ESPN Body Issue

Impressive bodies of work

Every body has a story

We branded the 2017 edition of ESPN’s Body Issue, and designed its mobile-first online version.

In the Body Issue, published annually since 2008, ESPN matches up-and-coming athletes with photographers, producing some of the finest sports photography around. This year’s theme: Every body has a story.

For the 2017 edition, ESPN came to Ueno for the website design (UX/UI, prototyping, interaction, animation), as well as the overall overall branding for print and digital.

The project is notable for being decidedly mobile-first. For the previous edition, about 70% of users visited on mobile, so we did a bunch of stuff to make the mobile experience really stand out.

We began by doing the overall branding of the project, to be applied throughout, both in print and digital. After that had been approved, we moved on to the website, applying elements of the branding to the user interface.

A brand within the brand

Logomark, typefaces and colors

The diagonal lines in the Body Issue’s logomark are a reference to the tension and dynamism of athletes bodies in motion. It’s also a tip of the hat to ESPN’s own logo.

  • #e2e2e2
  • #a1a1a1
  • #414042
  • #ffffff
  • #f3f3f3
  • #fe0000

Variations on a theme

A logo for all contexts

The logotype is designed for use in both print and digital, with ten variations depending on context.

From print to digital

The interactive gallery

One of the challenges was to use technology to elevate the experience of print, improve on it, and make it more intriguing wherever possible.

Eye on the prize

Making the photography stand out

The Body Issue is full of spectacular athlete photos, and the mobile-first design allows for a lot of playful interactions with them. One of the challenges was to keep the branding present, but subtle enough to let the photography really stand out.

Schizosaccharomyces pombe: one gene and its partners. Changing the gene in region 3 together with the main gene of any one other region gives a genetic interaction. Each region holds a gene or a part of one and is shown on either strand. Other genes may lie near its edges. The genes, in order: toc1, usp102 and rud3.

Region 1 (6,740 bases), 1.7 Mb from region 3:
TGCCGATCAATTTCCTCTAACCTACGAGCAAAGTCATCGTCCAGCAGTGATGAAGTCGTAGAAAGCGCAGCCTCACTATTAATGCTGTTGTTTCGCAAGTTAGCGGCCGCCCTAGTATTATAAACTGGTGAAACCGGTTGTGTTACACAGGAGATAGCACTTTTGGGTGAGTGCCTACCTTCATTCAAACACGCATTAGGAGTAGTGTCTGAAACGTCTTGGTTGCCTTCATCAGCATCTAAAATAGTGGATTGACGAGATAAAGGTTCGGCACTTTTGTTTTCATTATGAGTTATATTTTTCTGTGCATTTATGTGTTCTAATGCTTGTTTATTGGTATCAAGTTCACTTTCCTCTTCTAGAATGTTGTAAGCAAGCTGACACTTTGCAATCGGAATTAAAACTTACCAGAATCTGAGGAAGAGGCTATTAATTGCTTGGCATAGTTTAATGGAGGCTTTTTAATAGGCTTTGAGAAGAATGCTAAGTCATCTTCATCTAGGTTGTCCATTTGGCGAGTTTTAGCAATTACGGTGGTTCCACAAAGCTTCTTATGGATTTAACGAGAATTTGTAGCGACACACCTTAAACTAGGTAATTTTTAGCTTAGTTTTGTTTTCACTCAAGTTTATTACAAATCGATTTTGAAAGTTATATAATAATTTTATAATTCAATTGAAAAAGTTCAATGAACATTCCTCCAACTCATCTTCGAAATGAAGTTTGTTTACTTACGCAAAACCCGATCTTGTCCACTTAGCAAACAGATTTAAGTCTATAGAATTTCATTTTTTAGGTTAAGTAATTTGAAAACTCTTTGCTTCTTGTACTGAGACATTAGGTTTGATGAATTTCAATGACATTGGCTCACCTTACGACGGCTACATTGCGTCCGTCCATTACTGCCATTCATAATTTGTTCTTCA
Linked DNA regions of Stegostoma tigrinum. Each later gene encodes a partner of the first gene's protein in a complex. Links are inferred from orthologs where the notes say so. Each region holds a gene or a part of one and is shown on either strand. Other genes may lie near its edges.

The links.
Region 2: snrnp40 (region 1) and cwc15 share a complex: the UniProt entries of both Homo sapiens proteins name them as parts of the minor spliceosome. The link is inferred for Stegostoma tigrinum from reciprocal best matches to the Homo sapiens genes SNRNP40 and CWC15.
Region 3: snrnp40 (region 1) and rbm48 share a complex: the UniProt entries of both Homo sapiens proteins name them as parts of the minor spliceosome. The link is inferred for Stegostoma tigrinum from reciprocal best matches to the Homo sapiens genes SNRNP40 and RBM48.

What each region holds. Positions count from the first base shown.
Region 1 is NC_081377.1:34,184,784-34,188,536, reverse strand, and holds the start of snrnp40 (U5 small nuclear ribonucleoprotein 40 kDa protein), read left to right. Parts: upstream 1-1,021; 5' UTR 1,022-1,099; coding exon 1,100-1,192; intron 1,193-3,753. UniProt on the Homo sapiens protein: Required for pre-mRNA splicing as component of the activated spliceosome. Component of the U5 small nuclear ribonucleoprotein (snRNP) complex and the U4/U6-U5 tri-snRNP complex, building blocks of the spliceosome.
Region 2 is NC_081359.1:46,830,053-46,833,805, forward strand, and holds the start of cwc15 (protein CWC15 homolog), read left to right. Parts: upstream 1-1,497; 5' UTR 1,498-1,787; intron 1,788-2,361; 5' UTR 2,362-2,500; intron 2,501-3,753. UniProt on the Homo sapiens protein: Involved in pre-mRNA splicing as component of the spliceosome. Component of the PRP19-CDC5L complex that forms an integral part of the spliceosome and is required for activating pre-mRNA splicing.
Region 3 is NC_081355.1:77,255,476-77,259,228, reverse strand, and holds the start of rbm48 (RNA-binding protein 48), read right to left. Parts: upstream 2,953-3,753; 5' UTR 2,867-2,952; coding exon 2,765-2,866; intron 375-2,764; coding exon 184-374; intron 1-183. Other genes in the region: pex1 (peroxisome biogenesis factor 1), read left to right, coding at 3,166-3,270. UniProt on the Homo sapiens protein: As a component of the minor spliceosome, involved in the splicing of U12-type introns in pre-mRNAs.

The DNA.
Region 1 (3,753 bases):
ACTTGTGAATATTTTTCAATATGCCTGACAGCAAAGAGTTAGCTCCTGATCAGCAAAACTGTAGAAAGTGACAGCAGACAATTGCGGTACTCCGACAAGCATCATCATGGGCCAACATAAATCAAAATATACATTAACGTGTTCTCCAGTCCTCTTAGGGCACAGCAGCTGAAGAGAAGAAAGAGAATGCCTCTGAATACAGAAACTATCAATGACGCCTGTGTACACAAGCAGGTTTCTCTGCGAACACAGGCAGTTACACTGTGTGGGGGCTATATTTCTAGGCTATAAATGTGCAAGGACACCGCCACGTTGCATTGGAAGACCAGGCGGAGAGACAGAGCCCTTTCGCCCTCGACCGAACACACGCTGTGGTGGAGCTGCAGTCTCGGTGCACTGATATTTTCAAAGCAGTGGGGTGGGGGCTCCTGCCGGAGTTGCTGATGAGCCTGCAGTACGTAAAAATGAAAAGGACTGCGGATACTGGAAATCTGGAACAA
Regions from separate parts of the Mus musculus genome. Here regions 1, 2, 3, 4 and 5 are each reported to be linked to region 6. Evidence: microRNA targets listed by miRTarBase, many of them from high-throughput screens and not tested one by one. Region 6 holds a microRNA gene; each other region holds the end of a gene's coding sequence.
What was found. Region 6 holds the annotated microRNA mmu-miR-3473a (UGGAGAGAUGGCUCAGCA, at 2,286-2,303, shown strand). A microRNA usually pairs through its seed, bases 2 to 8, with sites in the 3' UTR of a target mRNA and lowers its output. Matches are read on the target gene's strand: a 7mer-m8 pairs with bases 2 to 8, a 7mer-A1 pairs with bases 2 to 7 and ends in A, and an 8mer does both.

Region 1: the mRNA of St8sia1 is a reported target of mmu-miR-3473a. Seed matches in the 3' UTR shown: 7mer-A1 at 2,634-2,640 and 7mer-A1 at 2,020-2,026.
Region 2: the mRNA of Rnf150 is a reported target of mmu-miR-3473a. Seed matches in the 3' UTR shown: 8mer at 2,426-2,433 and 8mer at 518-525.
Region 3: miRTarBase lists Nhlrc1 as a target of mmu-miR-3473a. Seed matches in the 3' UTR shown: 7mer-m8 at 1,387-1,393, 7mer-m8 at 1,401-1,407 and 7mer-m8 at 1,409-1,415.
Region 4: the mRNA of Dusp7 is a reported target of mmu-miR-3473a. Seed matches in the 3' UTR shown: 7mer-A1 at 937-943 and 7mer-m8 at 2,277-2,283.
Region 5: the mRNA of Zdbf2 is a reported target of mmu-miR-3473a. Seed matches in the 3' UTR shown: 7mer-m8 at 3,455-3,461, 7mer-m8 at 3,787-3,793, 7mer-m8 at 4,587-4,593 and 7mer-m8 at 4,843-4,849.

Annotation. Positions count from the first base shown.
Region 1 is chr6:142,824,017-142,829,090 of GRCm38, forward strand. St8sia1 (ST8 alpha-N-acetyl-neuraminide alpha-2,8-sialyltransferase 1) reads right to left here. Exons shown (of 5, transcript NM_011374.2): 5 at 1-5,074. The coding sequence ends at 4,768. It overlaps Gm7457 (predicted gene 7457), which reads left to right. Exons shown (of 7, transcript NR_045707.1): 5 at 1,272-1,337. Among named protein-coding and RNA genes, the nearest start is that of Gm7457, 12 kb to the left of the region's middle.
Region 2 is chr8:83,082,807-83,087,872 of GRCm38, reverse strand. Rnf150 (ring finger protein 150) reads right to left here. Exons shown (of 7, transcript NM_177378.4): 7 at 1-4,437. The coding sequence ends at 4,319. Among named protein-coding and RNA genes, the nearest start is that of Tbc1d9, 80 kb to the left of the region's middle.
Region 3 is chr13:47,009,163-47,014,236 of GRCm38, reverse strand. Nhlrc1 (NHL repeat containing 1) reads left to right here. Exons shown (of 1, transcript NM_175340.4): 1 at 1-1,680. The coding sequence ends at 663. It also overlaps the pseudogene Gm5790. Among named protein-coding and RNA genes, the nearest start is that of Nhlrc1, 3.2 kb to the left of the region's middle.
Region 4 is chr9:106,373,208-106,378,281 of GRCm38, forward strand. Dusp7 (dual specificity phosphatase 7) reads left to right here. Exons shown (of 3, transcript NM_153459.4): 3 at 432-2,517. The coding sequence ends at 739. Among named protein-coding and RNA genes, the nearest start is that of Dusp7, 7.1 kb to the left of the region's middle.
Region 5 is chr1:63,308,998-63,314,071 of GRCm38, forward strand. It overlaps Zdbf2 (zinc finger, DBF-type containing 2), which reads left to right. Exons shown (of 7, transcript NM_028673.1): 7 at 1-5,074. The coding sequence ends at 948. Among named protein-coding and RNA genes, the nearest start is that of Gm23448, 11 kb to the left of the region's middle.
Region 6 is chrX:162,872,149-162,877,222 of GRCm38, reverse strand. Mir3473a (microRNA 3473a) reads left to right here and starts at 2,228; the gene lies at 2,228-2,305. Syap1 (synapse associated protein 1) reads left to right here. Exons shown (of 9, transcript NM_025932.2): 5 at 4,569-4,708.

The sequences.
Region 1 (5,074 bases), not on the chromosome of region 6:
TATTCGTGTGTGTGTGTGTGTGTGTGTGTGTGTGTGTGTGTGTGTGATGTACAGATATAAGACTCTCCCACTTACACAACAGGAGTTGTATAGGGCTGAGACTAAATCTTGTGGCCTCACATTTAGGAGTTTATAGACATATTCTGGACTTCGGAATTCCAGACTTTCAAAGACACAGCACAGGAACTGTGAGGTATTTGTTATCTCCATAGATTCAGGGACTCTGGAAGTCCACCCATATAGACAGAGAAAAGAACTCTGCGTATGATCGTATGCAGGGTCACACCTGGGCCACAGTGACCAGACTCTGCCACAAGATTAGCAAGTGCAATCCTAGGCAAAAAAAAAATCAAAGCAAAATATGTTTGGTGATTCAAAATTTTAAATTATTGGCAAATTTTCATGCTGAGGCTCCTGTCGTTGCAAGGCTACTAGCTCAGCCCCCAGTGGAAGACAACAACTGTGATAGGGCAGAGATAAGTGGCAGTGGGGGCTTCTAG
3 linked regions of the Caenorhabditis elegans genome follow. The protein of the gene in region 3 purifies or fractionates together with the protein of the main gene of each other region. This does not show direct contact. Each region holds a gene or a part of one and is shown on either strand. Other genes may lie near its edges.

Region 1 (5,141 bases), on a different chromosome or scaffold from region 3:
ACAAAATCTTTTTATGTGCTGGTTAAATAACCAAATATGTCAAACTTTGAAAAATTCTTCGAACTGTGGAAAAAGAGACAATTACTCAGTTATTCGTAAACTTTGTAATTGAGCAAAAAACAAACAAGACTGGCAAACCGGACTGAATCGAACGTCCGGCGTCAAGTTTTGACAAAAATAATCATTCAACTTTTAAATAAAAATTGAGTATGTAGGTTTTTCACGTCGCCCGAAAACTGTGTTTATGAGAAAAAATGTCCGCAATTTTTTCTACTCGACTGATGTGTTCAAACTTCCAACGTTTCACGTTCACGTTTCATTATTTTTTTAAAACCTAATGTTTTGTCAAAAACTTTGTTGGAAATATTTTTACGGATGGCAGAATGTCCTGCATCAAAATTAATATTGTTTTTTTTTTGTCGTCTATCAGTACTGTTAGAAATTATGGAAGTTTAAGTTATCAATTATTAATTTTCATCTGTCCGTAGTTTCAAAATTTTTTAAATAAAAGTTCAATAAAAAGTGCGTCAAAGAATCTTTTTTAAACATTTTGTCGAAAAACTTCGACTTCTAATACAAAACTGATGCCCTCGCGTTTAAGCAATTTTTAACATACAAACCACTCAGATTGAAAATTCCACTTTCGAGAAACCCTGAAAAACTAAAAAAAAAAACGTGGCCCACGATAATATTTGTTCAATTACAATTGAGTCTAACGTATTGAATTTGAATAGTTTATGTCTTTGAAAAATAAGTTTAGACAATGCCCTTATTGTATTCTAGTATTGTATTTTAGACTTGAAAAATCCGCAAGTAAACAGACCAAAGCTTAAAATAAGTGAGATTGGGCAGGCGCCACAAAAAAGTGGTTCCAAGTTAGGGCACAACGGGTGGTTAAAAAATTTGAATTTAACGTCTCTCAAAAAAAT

Show your moves

Tilt and zoom

An intuitive and non-invasive UI allows the photography to take center stage.

Larger than life

Making the photo look bigger than the screen

The photos are big, your phone screen is small. Users get the whole picture by tilting and moving their phones.

Touch and go

From mobile to desktop

The Body Issue is designed for touch, but also works on traditional screens. The desktop version comes with an indicator prompting users to move their mouse and bring the images to life.

The main idea behind the design was to give the Body Issue a solid identity and a really good user interface, but not something that would overwhelm the athlete photos. The interactions really played a crucial role in this

Marco CoppetoDesigner

Taking cover

A cross-media experience

Body Issue branding was designed for both digital and print.

Caroline Wozniacki cover
Michelle Waterson cover
Isiah Thomas cover
Joe Thornton & Brent Burns cover
Kirstie Ennis cover
Ezekiel Elliott cover
Julian Edelman cover
Javier Baez cover

We challenged ourselves to make an experience that would solve the limitation of displaying big imagery on small screens. This pushed away the obvious solutions and forced us to experiment more. Taking this challenge definitely lead us to a more unique end product.

Steffen ChristiansenCreative Director

The Ueno team seamlessly integrated into our existing ESPN team. With clear communication and thoughtful collaboration, they solved any problems we threw their way without ever breaking a sweat. The final presentation was above and beyond what we expected – providing our fans with an immersive, mobile-first visual experience.

Heather DonahueArt Director, ESPN

The bottom line

How did it go?

This project benefited from a really close relationship with the team from ESPN. With daily check-ins, design reviews every three days, and quick sign-offs on changes and updates, this was a real team effort.

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